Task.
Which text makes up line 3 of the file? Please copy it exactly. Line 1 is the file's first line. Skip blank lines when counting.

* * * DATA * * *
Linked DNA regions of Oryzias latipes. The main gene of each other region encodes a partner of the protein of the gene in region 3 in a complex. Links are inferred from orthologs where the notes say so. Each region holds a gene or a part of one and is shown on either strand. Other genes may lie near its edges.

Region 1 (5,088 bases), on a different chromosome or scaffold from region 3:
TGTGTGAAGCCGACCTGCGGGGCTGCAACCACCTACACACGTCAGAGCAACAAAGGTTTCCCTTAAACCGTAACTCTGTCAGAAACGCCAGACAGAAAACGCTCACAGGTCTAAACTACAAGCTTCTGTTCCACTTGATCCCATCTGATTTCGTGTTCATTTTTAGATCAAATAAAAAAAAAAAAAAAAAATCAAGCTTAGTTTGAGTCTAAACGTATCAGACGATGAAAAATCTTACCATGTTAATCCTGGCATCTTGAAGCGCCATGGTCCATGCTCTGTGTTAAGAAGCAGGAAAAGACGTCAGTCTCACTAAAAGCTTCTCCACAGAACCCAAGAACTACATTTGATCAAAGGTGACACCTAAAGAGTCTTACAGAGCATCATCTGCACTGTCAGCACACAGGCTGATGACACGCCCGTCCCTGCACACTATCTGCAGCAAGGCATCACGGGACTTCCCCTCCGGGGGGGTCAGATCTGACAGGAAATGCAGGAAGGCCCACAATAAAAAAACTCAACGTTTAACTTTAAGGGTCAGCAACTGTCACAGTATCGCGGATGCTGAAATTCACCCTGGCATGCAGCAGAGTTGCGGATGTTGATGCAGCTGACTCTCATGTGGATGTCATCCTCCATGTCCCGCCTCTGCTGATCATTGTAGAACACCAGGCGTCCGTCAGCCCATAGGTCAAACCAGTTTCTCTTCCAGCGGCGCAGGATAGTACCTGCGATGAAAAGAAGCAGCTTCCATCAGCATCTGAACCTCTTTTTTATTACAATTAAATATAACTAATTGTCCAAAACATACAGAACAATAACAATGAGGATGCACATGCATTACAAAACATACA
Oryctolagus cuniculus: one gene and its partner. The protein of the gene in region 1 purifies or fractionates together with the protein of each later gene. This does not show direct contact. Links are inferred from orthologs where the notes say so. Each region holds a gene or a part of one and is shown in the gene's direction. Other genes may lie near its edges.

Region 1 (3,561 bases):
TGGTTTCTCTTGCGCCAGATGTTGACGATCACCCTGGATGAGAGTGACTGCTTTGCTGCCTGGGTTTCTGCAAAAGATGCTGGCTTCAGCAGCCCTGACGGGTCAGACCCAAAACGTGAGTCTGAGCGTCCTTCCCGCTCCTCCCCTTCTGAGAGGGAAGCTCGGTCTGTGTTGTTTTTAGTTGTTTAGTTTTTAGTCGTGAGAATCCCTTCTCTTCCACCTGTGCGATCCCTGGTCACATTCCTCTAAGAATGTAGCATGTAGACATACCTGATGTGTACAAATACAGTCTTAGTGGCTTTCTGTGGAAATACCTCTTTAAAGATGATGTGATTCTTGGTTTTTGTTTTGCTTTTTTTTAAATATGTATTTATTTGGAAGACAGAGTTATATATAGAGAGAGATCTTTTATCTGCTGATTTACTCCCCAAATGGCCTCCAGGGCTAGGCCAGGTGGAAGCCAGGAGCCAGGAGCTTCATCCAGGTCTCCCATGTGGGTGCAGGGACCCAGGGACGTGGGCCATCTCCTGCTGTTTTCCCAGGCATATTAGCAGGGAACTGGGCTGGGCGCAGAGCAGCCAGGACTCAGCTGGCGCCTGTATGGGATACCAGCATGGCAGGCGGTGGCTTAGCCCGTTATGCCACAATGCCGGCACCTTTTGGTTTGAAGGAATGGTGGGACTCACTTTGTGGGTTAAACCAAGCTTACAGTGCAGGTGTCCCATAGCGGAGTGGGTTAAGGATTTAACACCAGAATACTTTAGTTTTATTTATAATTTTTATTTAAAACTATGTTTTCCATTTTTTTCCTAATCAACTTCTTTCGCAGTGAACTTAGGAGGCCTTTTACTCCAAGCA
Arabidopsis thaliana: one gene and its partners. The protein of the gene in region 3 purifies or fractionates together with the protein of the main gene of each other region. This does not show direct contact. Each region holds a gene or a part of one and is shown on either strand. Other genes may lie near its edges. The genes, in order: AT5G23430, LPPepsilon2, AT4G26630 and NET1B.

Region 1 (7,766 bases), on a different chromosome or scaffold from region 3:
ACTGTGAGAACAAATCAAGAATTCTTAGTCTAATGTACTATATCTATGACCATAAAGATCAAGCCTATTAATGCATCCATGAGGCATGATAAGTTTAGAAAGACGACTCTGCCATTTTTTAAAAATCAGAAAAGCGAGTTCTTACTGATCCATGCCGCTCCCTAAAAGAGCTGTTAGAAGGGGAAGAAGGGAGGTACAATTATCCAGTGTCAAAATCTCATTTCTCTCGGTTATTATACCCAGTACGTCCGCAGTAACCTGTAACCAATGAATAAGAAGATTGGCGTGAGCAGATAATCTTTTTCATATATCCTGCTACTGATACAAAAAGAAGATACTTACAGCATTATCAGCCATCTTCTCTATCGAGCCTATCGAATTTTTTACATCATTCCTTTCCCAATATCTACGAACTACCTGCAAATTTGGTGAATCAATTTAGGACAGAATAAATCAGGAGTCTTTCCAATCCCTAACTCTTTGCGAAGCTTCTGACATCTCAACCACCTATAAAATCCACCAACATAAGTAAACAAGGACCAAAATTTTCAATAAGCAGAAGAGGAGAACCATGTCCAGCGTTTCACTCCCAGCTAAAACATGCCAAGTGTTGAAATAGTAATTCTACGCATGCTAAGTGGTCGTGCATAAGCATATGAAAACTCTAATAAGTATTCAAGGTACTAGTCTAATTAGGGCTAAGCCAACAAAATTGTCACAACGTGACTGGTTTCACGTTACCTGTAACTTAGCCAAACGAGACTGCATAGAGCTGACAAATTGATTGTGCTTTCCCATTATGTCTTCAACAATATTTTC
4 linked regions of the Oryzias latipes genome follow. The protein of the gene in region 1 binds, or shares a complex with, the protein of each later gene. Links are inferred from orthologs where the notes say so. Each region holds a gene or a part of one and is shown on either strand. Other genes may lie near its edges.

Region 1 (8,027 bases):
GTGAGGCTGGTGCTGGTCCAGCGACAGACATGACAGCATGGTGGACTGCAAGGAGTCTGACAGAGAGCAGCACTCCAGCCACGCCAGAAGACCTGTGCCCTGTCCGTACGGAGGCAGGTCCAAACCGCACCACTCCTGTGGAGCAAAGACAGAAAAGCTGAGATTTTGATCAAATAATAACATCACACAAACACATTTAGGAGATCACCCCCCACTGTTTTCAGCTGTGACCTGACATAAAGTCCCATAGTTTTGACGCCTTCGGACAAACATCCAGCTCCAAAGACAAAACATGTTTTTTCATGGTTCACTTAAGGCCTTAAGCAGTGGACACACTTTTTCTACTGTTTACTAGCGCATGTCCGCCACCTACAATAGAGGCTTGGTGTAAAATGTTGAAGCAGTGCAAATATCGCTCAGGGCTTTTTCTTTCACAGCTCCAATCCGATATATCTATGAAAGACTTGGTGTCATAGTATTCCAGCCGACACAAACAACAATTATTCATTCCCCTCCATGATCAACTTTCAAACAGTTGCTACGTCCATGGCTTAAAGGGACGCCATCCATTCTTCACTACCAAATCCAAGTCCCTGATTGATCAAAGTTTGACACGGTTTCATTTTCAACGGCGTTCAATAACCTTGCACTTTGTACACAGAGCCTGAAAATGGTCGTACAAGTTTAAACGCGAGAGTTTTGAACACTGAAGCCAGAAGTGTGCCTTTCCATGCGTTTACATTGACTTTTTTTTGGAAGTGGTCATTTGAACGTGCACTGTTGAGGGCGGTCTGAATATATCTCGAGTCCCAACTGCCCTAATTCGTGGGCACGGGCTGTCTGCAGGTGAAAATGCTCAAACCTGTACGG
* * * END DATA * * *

TGTGTGAAGCCGACCTGCGGGGCTGCAACCACCTACACACGTCAGAGCAACAAAGGTTTCCCTTAAACCGTAACTCTGTCAGAAACGCCAGACAGAAAACGCTCACAGGTCTAAACTACAAGCTTCTGTTCCACTTGATCCCATCTGATTTCGTGTTCATTTTTAGATCAAATAAAAAAAAAAAAAAAAAATCAAGCTTAGTTTGAGTCTAAACGTATCAGACGATGAAAAATCTTACCATGTTAATCCTGGCATCTTGAAGCGCCATGGTCCATGCTCTGTGTTAAGAAGCAGGAAAAGACGTCAGTCTCACTAAAAGCTTCTCCACAGAACCCAAGAACTACATTTGATCAAAGGTGACACCTAAAGAGTCTTACAGAGCATCATCTGCACTGTCAGCACACAGGCTGATGACACGCCCGTCCCTGCACACTATCTGCAGCAAGGCATCACGGGACTTCCCCTCCGGGGGGGTCAGATCTGACAGGAAATGCAGGAAGGCCCACAATAAAAAAACTCAACGTTTAACTTTAAGGGTCAGCAACTGTCACAGTATCGCGGATGCTGAAATTCACCCTGGCATGCAGCAGAGTTGCGGATGTTGATGCAGCTGACTCTCATGTGGATGTCATCCTCCATGTCCCGCCTCTGCTGATCATTGTAGAACACCAGGCGTCCGTCAGCCCATAGGTCAAACCAGTTTCTCTTCCAGCGGCGCAGGATAGTACCTGCGATGAAAAGAAGCAGCTTCCATCAGCATCTGAACCTCTTTTTTATTACAATTAAATATAACTAATTGTCCAAAACATACAGAACAATAACAATGAGGATGCACATGCATTACAAAACATACA